'Like a mountain collapsed': Taiwan reels from biggest quake in 25 years


The damaged Uranus Building in Hualien is seen here after the earthquake hit on April 3 morning. - AFP

NEW TAIPEI CITY: Liu watched intently as rescuers carefully picked their way through the remains of a warehouse that crumbled like a house of cards on Wednesday (April 3) during Taiwan's strongest earthquake in 25 years, telling AFP it "was like a mountain collapsed".

Propping ladders against the debris, the rescue workers managed to pluck 50 survivors from the destroyed building in Liu's New Taipei City, just outside the capital.

The building was about 60 years old and had housed a printing press, said Liu, who lived next door.

The 7.4-magnitude earthquake that struck at around 8am local time (0000 GMT), reduced the building to jagged concrete blocks, steel bars, bricks and tangled wiring.

Residents of nearby buildings appeared to be unaffected, though they felt the intense shaking from the morning quake.

"Many of the decorations at home fell on the floor, but people were safe," said Chang, who lives near the printing press. "We were very lucky."

The quake was felt across Taiwan, with more than 100 aftershocks unnerving the island of around 23 million.

Its epicentre was in eastern Hualien county, a mountainous region known for its picturesque trails and seascape views.

At least nine people died in the quake -- all in Hualien -- with three killed on a hiking trail and two crushed in their vehicles by boulders from landslides.

More than 900 were injured across Taiwan.

Images filmed by a train passenger and obtained by AFP's verification team showed a landslide near one Hualien trail, sending up a cloud of white dust across its mountain ridges.

A driver shot a video of another landslide spilling onto a road near the region's famed Taroko National Park, with cars emerging from a cloud of sand and dust.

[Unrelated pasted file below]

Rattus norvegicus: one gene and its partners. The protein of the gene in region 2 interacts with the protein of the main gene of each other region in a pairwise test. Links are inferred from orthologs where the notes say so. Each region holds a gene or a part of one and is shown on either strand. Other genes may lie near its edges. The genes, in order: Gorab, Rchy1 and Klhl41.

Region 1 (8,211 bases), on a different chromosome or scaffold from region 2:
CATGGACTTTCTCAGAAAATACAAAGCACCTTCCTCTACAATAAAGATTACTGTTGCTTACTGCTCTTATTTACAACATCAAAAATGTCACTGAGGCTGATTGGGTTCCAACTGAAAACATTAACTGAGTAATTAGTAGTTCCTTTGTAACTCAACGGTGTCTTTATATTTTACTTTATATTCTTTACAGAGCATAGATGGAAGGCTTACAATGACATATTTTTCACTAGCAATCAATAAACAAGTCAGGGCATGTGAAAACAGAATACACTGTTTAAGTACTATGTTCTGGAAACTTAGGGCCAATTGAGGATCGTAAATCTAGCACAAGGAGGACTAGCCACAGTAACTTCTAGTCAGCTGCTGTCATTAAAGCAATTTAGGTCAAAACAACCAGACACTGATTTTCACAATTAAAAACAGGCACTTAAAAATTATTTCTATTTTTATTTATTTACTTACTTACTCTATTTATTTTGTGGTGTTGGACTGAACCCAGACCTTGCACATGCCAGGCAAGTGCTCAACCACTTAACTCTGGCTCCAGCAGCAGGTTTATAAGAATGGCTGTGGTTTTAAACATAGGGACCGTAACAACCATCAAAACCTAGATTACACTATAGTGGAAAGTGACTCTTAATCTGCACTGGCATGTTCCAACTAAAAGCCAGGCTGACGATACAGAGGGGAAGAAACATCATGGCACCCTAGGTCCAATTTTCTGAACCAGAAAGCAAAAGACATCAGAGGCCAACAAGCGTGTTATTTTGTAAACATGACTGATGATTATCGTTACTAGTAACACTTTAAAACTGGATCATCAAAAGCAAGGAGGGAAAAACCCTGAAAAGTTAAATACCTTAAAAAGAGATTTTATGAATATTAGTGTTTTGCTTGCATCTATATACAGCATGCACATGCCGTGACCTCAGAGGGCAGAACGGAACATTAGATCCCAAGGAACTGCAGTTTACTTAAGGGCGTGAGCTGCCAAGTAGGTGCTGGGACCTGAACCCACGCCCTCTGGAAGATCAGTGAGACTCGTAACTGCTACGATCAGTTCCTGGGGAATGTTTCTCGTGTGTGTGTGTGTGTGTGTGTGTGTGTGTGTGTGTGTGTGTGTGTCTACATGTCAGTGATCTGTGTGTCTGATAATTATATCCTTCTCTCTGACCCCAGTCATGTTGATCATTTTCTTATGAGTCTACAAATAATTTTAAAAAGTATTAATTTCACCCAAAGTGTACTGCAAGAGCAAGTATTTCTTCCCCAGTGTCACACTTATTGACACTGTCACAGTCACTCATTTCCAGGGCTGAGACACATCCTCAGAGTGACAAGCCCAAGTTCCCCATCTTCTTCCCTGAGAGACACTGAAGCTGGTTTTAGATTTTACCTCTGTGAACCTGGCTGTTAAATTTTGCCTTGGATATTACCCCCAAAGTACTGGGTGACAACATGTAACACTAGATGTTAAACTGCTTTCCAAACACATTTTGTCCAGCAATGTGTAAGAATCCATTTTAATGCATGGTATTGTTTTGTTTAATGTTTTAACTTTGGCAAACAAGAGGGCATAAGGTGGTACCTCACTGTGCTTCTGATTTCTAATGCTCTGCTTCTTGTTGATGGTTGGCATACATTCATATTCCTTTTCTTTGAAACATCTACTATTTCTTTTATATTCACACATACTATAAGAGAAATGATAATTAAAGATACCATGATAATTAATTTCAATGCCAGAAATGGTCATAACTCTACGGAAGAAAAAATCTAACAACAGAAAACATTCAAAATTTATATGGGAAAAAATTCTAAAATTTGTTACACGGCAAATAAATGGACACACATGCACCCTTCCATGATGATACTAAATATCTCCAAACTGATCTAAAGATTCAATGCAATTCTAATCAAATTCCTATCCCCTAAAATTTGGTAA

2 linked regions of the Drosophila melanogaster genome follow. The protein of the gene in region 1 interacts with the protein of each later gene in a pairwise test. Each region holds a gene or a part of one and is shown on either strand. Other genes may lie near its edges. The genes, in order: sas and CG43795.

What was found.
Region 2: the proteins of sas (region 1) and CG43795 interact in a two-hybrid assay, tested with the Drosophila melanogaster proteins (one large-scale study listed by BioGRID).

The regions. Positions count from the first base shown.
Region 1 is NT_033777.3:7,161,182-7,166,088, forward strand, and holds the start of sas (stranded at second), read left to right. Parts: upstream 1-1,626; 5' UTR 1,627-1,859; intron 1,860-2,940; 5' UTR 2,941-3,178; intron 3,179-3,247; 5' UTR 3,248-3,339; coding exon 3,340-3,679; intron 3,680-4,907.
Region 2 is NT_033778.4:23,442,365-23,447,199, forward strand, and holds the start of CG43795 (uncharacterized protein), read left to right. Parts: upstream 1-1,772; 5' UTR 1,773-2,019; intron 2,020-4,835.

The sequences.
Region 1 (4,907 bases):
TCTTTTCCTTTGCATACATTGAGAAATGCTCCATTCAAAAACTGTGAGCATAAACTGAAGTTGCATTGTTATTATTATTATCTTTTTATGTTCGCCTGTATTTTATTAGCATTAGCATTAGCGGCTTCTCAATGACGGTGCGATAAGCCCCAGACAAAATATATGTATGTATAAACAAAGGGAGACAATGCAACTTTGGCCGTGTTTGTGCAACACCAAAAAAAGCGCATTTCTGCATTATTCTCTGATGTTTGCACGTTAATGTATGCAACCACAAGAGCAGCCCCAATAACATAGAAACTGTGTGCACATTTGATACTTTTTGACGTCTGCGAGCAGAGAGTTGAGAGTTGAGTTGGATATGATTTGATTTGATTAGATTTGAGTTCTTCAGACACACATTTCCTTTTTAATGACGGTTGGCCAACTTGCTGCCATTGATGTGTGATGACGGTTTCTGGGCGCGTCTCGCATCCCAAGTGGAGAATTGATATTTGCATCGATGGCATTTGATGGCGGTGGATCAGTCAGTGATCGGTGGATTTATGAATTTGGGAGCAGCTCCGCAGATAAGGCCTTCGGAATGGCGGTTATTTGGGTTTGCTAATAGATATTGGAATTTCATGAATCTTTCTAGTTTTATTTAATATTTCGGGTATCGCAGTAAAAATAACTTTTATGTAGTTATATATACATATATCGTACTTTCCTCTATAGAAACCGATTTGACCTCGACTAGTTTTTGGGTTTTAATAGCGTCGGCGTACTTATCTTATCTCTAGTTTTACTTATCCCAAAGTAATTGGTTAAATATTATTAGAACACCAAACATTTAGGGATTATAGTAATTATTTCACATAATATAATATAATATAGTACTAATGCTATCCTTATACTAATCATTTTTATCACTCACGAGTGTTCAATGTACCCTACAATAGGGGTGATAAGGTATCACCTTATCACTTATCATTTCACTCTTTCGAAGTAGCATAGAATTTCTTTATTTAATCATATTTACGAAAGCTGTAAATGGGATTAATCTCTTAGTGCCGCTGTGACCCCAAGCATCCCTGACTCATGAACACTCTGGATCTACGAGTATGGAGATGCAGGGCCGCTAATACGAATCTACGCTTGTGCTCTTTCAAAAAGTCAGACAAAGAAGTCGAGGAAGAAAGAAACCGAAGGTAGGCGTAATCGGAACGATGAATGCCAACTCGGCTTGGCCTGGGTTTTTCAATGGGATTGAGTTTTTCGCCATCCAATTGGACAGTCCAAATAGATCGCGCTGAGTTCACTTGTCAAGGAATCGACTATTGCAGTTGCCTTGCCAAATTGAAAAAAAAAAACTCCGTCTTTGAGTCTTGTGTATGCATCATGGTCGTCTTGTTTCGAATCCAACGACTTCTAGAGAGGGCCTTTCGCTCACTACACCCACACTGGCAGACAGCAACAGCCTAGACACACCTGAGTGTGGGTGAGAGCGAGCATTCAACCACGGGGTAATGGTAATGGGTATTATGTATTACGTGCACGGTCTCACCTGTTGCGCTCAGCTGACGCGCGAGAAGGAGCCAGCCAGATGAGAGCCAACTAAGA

Some buildings around Hualien were left tilting dangerously, with military personnel climbing into the structures using ladders.

A group of firefighters used a cherry picker to reach a window and hand tools to workers inside.

On the island's western coast in Taichung -- Taiwan's second-largest city -- a road was cut off by a landslide, with massive boulders falling from a mountain ridge and blocking off traffic.

The shallow quake -- the United States Geological Survey put it at about 34.8 kilometres deep -- was "felt all over Taiwan", said Wu Chien-fu, director of Taipei's Central Weather Administration's Seismology Center.

"It's the strongest in 25 years since the (1999) earthquake," he said, adding that authorities were not ruling out subsequent tremors in the next three days.

The 1999 earthquake hit central Taiwan, killing around 2,400 people in the deadliest natural disaster in the island's history.

Taiwan's defence ministry said it had sent cargo planes with dozens of rescuers to Hualien, where people were trapped in tunnels that carve through the mountains.

Taiwan is accustomed to earthquakes as the island lies near the junction of two tectonic plates.

Buildings in major cities are made to withstand strong tremors, and while there are high-rises in the capital Taipei, people tend to prefer to live in structures less than 10 storeys high.

In New Taipei City, Mayor Hou Yu-ih surveyed the scene of the printing press collapse with rescue workers, and reassured reporters that all 57 people in the building had made it out -- with just one injured.

Chang, who lived nearby, said the 1999 quake was the worst she had ever experienced.

"Most people were asleep (when it happened) but I was not so I clearly felt it -- it was very serious, far more serious than this time," she said.

But one woman in Hualien said she was "really scared" because Wednesday's quake lasted a long time.

"I am used to earthquakes but this is the first time I was so scared that my hands kept shaking," she said in a Facebook post. - AFP

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Taiwan , earthquake , Hualien

   

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